For those who may not know, in the late 1930s (she entered religious life in 1933, while in her early 40s) she was moved from her Carmelite convent in Cologne, Germany to one in the Netherlands because she was Jewish. She was moved along with her sister, Rosa, who had also converted and become a Carmelite. Nonetheless, due to the defiance of the Dutch bishops after Nazi Germany took over their country, Stein, along with every other Jew they could find, including her sister, was rounded up and sent to the Auschwitz concentration camp in 1942. This is where she, along with Rosa and many, many of her fellow Jews, children of Israel, was murdered.
In an a rather uneven essay that is in turn very insightful and, at least in spots, somewhat vindictively shallow and even a bit misleading, at least with regard to Stein being claimed by the Church as expressed by Pope St. John Paul II's raising her to the altar in 1998, "Edith Stein (Poland, 1942)" (from a very good book of essays, edited by Joyce Avrech Berkman, Contemplating Edith Stein), Patricia Hampl nonetheless does a good job of locating Stein in the communio sanctorum alongside Sts. Augustine and Teresa of Avila. Along with these two saints, St. Teresa Benedicta of the Cross forms what Hampl describes, pointing to the work of one of Stein's German biographers, Waltraud Herbstrith, as "a fascinating linked-chain of conversions, each in turn liberated from what Teresa [of Avila] calls in her autobiography 'the shadow of death,' which had left them utterly worn out with interior struggle." Hampl points to Herbstrith's unpacking of the "shadow" Edith Stein cast off, highlighting how hers was different from the other two saints (and how Augustine's differed from Teresa's), while noting that their "sense of liberation was the same":
for Augustine the snare was unbridled sensuality; for Teresa [of Avila], the surface pleasures of "society" and its tendency to skim over life lightly. For Edith Stein, it was the twentieth-century existential burden: a rationalist, materialist worldview that did not permit the freedom to offer oneself to God. From carnality, to society's distractions, to heady intellectualism: these three figures are cameos of Western civilization's history of spiritual dilemmasLest I come across as being too critical of Hampl, who, taking a note from Dorothy Day, the same Day who demurred that she did not want to be made a saint for fear of being dismissed too lightly, she is concerned that the depth of Stein's philosophical work be kept at the forefront and not disappear at the expense of her being hagiographically reduced to a sentimental figure. Insofar as this is Hampl's objective, I am with her, as I am sure was John Paul II, with whom she (Hampl) imagines herself to be at odds over this.
It bears noting that the subject Stein appears to have been most interested in was empathy. The English title of her doctoral dissertation is On the Problem of Empathy. Her philosophy is worthy of being taught alongside that of Husserl, Heidegger, Scheler, and other leading phenomenologists.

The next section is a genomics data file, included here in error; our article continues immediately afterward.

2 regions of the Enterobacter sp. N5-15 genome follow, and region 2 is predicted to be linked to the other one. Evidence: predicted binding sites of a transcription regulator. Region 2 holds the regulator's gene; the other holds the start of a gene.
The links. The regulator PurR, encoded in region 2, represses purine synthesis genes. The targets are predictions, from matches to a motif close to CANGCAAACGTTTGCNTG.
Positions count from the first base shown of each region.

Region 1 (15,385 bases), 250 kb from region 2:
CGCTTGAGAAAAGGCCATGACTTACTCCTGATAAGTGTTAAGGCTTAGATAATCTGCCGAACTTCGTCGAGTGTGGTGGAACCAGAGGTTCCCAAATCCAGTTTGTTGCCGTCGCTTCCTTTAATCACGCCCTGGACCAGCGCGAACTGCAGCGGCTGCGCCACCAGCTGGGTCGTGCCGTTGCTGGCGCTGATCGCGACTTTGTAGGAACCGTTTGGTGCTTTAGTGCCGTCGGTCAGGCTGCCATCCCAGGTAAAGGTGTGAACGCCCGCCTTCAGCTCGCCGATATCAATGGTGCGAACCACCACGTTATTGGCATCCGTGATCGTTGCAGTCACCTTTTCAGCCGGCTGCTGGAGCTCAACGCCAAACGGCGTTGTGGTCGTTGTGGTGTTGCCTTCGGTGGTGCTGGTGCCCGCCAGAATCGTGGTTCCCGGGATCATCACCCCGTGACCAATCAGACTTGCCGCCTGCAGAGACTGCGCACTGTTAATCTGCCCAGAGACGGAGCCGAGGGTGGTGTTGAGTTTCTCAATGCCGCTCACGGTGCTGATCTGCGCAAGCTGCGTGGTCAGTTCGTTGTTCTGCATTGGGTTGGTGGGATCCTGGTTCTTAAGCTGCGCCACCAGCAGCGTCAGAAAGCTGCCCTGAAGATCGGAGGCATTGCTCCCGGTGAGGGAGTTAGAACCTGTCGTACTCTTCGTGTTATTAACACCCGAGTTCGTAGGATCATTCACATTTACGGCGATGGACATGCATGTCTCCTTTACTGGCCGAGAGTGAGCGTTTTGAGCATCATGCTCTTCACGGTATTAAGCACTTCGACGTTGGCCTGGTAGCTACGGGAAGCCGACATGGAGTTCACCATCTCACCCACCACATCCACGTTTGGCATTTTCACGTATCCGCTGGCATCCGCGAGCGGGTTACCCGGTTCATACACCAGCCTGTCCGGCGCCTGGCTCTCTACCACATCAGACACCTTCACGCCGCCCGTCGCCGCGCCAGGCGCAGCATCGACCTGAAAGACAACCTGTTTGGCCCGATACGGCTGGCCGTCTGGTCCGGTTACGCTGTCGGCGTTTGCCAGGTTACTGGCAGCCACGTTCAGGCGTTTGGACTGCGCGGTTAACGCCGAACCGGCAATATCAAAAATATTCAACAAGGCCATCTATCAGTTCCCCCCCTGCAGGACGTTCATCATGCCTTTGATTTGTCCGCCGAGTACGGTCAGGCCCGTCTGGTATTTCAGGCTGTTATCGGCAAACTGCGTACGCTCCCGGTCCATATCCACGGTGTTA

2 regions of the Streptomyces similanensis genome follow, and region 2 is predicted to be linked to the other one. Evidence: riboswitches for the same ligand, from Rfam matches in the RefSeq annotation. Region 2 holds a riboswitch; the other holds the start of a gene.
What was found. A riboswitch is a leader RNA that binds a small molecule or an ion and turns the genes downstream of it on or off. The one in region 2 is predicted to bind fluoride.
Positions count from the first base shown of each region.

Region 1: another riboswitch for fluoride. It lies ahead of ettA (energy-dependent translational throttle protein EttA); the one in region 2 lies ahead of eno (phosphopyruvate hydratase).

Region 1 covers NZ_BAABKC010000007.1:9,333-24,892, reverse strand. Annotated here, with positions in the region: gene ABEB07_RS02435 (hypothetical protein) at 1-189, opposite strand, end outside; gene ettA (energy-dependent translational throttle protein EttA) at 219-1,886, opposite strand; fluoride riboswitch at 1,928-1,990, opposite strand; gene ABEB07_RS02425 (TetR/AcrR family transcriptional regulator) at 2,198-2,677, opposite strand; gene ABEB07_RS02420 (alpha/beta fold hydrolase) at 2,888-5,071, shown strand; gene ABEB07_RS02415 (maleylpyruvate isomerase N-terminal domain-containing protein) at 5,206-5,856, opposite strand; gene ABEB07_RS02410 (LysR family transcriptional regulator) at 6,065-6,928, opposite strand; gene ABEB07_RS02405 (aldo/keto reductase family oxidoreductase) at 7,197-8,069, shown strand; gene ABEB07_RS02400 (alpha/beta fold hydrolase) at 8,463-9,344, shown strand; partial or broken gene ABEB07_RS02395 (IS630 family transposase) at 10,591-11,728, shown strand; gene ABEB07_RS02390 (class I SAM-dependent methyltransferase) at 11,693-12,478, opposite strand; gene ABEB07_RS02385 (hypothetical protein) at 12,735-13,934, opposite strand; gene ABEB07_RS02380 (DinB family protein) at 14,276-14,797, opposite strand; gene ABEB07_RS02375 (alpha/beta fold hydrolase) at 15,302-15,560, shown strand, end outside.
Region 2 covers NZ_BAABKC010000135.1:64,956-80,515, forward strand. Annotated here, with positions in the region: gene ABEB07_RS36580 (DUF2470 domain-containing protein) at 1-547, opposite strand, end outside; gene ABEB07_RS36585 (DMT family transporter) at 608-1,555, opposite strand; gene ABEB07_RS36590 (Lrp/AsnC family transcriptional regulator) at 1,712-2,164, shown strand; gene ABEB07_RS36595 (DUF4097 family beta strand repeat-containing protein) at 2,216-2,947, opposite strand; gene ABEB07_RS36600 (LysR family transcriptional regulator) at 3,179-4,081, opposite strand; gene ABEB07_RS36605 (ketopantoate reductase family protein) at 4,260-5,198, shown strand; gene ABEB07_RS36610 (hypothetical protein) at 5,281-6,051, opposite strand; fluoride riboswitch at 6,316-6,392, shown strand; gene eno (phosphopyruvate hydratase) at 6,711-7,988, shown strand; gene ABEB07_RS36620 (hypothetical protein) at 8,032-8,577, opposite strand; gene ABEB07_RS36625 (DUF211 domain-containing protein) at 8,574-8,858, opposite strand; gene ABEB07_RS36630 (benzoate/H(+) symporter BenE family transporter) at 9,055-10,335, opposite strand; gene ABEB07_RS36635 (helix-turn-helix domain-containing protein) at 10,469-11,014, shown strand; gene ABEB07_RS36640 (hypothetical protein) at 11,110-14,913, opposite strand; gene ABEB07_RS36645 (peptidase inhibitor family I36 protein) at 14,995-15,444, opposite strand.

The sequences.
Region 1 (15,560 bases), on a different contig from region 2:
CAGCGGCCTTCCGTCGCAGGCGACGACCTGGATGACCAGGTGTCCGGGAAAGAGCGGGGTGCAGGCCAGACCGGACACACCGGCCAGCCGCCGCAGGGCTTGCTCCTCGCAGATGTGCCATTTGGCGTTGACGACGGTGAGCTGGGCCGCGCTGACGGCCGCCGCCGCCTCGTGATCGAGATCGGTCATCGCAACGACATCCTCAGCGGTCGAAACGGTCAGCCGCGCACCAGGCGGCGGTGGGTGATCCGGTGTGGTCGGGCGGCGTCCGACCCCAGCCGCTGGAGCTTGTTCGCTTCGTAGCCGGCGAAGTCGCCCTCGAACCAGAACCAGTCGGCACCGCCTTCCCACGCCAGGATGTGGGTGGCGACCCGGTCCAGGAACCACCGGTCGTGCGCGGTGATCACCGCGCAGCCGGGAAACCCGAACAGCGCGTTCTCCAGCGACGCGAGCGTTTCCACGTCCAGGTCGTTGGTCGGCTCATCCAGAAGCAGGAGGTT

To give you some idea of her take on empathy, here is something she wrote: "As for what concerns our relations with our fellow men, the anguish in our neighbor's soul must break all precept. All that we do is a means to an end, but love is an end in itself, because God is love."
Another of her significant works is The Science of the Cross. There is no greater act of empathy, nor could there ever be, than our Blessed Lord on the Cross. As the sacred author of the Letter to the Hebrews, who is a Jewish Christian writing to other Jewish Christians, so clearly noted about Jesus: "For we do not have a high priest who is unable to sympathize with our weaknesses, but one who has similarly been tested in every way, yet without sin" (Heb 4:15). He can sympathize precisely because He can empathize!
Praying Morning Prayer today (I stuck with Week II of Psalter and used the collect for St. Teresa Benedicta's memorial as the closing prayer), I was struck by something in the Old Testament canticle, which is taken from the third chapter of the Book of the Prophet Habakkuk, in particular verses 17-18: "For though the fig tree does not blossom, and no fruit appears on the vine, Though the yield of the olive fails and the terraces produce no nourishment, Though the flocks disappear from the fold and there is no herd in the stalls, Yet I will rejoice in the LORD and exult in my saving God." I was struck because this seems to me a beautiful way to think about the witness, that is, the martyrdom of Edith Stein, whose unfinished autobiographical account of her up-bringing she entitled Life in a Jewish Family.
Here is today's Collect:
God of our Fathers,
who brought the Martyr Saint Teresa Benedicta of the Cross
to know your crucified Son
and to imitate him even until death,
grant, through her intercession,
that the whole human race may acknowledge Christ as its Savior
and through him come to behold you for eternity.
Who lives and reigns with you in the unity of the Holy Spirit,
one God for ever and ever. Amen.
St. Teresa Benedicta of the Cross, pray for us.